STEVE SCHMIDT Lessons in Bass Line Construction

Lesson #2 - Beyond the Root Note
In the previous lesson we discussed the two main functions of the bass in music: defining the chords and providing rhythm. In this lesson, we're going to talk about using non-root notes to provide a motion from one chord to the next, which gives a song a sense of direction, and about some ways to make the bass line a little more interesting than a sequence of roots.

The bass lines in the last lesson used predominantly root notes to define chords. When the chord changed, the bass line leapt from one root to the next, like so:

(all notes are 8th notes)
   E           A            E           A            E
The movement from one chord to the next is rather abrupt. By making the movement from one root to the next in a couple of steps, rather than in one large leap, the bass line can provide a sense of movement and anticipation to the music that isn't present in the simple examples earlier. You can also play something other than the root note for change... The simplest way to do this is to add a single note, on the beat before each change, which is in between the two roots, usually just below the higher one. For example, we might play this:
(all notes are 8th notes)
   E           A            E           A            E
In this figure, we play the note G# (a half-step below the A) as a transition between the E and the A. Such a note is called a leading tone, or passing tone. It gives a sense of movement to the bass line which isn't present in the first line. In addition, playing a non-root note on the 2-and beat, and the 4-and beat, reduces the emphasis on that note slightly, providing a contrast with the new root note coming in on the 3 and 1 beats following.

You can play a single passing tone, or, if the chord changes are farther apart, you can play more than one. For example, consider this bass line:

(all notes are 8th notes)
   E                        A                        E
Here, there are 8 beats between chord changes, and we can use more than one of those beats to move from the E to the A. We might alter the last three notes of each measure as follows:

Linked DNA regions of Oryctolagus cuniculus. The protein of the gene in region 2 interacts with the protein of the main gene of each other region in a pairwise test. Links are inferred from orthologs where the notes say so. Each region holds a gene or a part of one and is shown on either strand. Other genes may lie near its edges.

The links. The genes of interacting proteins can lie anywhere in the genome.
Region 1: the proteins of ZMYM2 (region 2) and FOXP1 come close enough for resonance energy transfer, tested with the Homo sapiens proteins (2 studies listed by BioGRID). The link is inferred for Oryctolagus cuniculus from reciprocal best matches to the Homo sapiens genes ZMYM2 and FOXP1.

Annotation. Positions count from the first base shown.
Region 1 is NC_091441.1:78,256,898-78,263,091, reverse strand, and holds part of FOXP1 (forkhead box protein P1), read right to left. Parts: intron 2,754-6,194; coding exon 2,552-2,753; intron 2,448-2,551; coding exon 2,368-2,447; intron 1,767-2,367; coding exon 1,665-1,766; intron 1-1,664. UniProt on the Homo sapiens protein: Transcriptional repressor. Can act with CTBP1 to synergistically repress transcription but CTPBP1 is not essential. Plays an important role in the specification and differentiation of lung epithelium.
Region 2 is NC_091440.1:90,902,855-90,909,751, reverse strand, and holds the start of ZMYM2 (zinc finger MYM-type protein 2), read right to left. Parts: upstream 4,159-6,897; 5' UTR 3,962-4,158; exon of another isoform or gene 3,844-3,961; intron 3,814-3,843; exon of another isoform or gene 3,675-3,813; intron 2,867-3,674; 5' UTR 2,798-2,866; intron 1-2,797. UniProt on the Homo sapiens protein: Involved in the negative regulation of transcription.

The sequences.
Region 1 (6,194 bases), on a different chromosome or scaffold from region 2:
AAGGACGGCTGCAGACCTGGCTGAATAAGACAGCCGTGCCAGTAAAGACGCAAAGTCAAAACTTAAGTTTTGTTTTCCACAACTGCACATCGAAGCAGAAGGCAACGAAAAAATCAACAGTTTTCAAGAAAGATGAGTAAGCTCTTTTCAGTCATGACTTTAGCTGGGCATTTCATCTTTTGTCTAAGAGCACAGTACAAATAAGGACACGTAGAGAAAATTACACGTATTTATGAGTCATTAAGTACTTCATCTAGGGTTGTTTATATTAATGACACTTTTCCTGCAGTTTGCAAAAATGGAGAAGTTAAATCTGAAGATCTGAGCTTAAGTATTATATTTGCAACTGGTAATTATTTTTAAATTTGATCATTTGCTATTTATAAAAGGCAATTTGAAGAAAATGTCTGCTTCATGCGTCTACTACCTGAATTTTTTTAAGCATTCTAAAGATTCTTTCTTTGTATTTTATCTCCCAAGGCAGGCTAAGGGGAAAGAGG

(all notes are 8th notes)
   E                        A                        E
Here we use a sequence of three leading tones to move us from the E to the A. In this particular case, we've used three notes each a half-step apart to make the transition. There are other possibilities. In between the E and the A are 4 notes and you can use any or all of them in making the change. We'll take up the choice between the possible sequences in a later lesson; but it would be possible to use any of them in an appropriate piece of music.

The following bass line, from the theme song to the movie Stand By Me (I can't remember who the original artist was, unfortunately), demonstrates a bass line that moves between 4 chords, using passing tones to get from one to the next. It also uses the dotted-quarter note rhythm, emphasizing the 1 and 2-and beats with root notes, that we saw in lesson 1.

          D major                   B minor
   e  e   q. q. e  e   q. q. e  e   q. q. e  e   q. q. e  e
   Oh I   won't be a-  fraid, no I  won't  shed a tear, just as
   G major      A major      D major
   q. q. e  e   q. q. e  e   q. q. e  e   q. q.
   long as you  stand, stand by me.
This line is one of the simplest and yet most powerful bass lines in popular music. It has a lot of features worth noting. First, it uses the same rhythm in each measure: two dotted quarter notes on the roots, followed by two eighth notes, or a note and a rest. (Note that the vocal line is singing essentially the same rhythm.) Second, the dotted quarters are always roots, which emphasizes those beats more strongly than the eighth notes, which are not roots, but are leading notes, leading towards the root of the next measure: A to C# to D for the D major chords, D to C# to B for the B minor chords, B to A to G for the G major, and G to B to A for A major. See that, while the leading tone is usually between the two root notes, it doesn't have to be: for the G major to A major transition, with only G# as a possible in-between note, the author chose instead to go up to the B, then back down to the A. This is still called a leading tone, although it's not quite the same as the others, because it fulfills the same function: it warns of an upcoming chord change, and gives a pointer in the direction that the chord is going to move.

A third thing to note is that the leading notes are played each measure, regardless of whether the chord is changing or not. So in measure 6, we play A-C#-D to move from the A chord to the D chord; and in measure 7 we play A-C#-D again even though we're staying on the D chord. The sequence still points to the root of the chord, so why not play it again? By doing this, we make the bass line a little more interesting, and we give it more of a sense of movement than it would have if we just played D all the time. Playing leading sequences is one way to add movement and emphasis to a song that isn't changing chords at all. For example, here's the bass line from the Doors song LA Woman: